It all started with a flame.
When 43-year-old Laxmi Paudel, a resident of Bharatpur-2, Aaptari- Milan tole, went to her neighboring community of Gaidakot to participate in a wedding, she did not realize that it would be a test for her fire safety skills that day.
At the ceremony, some people were busy preparing selroti, a Nepali version of rice flour doughnut, in large utensils containing significant quantities of oil. Due to some technical glitch, the flame in the gas stove went out of control and people fled fearing a big fire. Listening to the commotion, Laxmi quickly reached the scene, calmly turned off the gas regulator and sealed off the lid of the utensil, preventing any further escalation.
Laxmi is one of the many CERT volunteers in Bharatpur who recently received training on firefighting and kitchen fire safety through UNDP, thanks to support from EU Humanitarian Aid. Had she not identified the problem and aptly utilized her skills on time, the small fire incident at the wedding could have turned into a huge catastrophe.
“I used to be terrified before whenever I saw fire breakouts. But the training from UNDP helped me erase some common misconceptions regarding different types of fires in our community and provided me both skills and confidence to deal with them effectively,” said Laxmi.
Laxmi is also the Vice-Chairperson of a mothers’ group in Milan tole, which is a poverty pocket area of Bharatpur. The tole with various socio-economic vulnerabilities is also at a very high risk of fire. Mostly daily wages workers and landless people reside in this informal settlement. The houses here have very narrow spaces and paths which are not accessible by ambulance and fire trucks during emergencies. A risk assessment carried out by UNDP had pointed to an urgent need to enhance the understanding of communities on fire risks in this area and provide skills, knowledge and resources for effective response.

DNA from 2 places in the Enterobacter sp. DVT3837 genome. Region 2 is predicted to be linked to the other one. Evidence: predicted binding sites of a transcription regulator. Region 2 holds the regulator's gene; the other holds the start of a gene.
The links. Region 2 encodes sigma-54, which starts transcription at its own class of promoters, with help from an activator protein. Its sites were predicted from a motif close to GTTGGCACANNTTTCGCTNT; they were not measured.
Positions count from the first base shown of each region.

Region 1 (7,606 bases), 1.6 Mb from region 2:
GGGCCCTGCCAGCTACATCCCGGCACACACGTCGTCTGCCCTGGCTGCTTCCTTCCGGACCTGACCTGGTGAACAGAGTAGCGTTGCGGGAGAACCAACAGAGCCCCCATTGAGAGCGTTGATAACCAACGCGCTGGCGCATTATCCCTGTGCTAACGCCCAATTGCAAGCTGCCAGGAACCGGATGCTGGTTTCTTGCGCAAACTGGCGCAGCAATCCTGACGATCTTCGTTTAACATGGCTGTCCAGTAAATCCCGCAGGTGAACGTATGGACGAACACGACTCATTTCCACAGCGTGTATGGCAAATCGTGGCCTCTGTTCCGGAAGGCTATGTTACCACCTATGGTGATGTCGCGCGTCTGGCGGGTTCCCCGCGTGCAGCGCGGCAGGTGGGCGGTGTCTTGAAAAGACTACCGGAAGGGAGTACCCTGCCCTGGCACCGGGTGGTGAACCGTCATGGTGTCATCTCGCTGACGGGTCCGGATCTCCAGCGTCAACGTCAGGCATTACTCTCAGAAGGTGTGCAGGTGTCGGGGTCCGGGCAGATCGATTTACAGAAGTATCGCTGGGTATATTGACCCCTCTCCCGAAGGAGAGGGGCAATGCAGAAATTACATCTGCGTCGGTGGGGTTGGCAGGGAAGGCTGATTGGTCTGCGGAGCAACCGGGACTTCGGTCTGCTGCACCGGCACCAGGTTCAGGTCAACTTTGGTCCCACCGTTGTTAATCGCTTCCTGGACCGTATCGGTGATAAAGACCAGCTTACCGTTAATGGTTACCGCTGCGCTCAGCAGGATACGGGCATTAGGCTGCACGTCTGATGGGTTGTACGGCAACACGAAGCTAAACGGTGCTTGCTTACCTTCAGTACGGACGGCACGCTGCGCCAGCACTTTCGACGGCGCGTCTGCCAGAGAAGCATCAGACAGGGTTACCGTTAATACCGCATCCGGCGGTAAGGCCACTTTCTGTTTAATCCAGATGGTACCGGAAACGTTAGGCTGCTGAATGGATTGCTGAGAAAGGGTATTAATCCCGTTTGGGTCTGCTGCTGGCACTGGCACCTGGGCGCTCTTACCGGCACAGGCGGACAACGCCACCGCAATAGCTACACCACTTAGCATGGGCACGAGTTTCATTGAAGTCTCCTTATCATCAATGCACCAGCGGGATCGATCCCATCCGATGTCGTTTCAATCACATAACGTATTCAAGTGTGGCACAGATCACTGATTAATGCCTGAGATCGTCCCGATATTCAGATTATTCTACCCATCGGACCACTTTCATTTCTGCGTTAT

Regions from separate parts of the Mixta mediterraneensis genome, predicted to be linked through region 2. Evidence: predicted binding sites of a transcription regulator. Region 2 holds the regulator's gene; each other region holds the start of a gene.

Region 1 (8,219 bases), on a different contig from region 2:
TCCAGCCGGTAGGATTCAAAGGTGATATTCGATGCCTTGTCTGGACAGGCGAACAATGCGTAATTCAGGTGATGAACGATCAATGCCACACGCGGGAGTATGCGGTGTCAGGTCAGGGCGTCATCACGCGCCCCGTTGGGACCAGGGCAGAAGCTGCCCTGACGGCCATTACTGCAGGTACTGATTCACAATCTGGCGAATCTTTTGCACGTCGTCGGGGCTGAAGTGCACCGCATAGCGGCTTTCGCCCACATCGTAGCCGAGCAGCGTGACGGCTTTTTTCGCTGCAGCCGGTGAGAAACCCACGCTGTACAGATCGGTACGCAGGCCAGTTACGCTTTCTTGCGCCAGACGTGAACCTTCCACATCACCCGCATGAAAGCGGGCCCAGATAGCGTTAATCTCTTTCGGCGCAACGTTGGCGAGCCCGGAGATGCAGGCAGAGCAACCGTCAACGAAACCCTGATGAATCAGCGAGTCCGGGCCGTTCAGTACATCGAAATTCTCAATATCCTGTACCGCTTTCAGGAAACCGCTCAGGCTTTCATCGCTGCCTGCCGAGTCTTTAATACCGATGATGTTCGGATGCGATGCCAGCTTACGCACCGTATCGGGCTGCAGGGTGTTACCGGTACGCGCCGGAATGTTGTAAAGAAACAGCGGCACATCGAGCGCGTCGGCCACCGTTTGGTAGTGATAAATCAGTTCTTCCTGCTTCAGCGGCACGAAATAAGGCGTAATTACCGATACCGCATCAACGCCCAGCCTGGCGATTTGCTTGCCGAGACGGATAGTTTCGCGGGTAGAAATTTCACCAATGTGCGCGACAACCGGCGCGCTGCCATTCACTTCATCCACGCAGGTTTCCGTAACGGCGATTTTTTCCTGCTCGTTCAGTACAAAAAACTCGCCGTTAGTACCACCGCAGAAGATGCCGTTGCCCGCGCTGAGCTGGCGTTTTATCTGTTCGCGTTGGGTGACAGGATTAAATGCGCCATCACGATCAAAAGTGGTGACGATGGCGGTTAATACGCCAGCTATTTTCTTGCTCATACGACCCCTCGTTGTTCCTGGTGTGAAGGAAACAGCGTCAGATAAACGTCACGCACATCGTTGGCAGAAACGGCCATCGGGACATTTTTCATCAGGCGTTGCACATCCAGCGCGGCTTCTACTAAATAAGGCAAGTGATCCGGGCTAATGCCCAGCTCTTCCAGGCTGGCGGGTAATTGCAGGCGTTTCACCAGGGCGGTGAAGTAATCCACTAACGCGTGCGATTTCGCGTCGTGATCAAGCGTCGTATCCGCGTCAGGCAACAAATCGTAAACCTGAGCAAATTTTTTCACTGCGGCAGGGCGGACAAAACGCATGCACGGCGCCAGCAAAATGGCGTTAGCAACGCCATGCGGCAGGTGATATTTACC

“There was a fire in my community in 2018 which completely destroyed three houses and wounded three people,” Laxmi recalls. She added that if they had received such trainings earlier, the first responders would have been able to deal with the incident effectively and prevent further loss. She has also emphasized that such trainings would be very useful for women like her who are constantly exposed to fire in the kitchen every day.
Understanding how crucial firefighting skills can be for saving lives, Laxmi has been actively involved in transferring her skills and knowledge to other people in her community. Recognizing her bravery and commitment, Bharatpur Metropolitan City recently felicitated her with a token of appreciation during the inauguration ceremony of the Municipal Emergency Operation Centre (MEOC) by EU Ambassador H.E. Nona Deprez in February.
“Urban disaster preparedness is very crucial and urgent in Nepal. We are happy to see local communities, especially women, in Bharatpur take ownership of such initiatives to strengthen systems at all levels to effectively respond to disasters in the urban pockets and save lives.”, said EU Ambassador to Nepal H.E. Nona Deprez at the ceremony.
“Fire has become an inseparable part of our lives now. It’s quite inspiring for us to hear stories about women in Bharatpur bravely responding to fires by utilizing their knowledge and skills, and supporting the Metropolitan’s overall disaster preparedness and response mechanism.”, added Bharatpur Metropolitan City’s Mayor Renu Dahal.
The urban disaster preparedness project has reached out to more than 200 women like Laxmi through different trainings and awareness campaigns on fire safety and preparedness. More of such trainings are in the pipeline.
Story and photos by Abhushan Gautam Shakya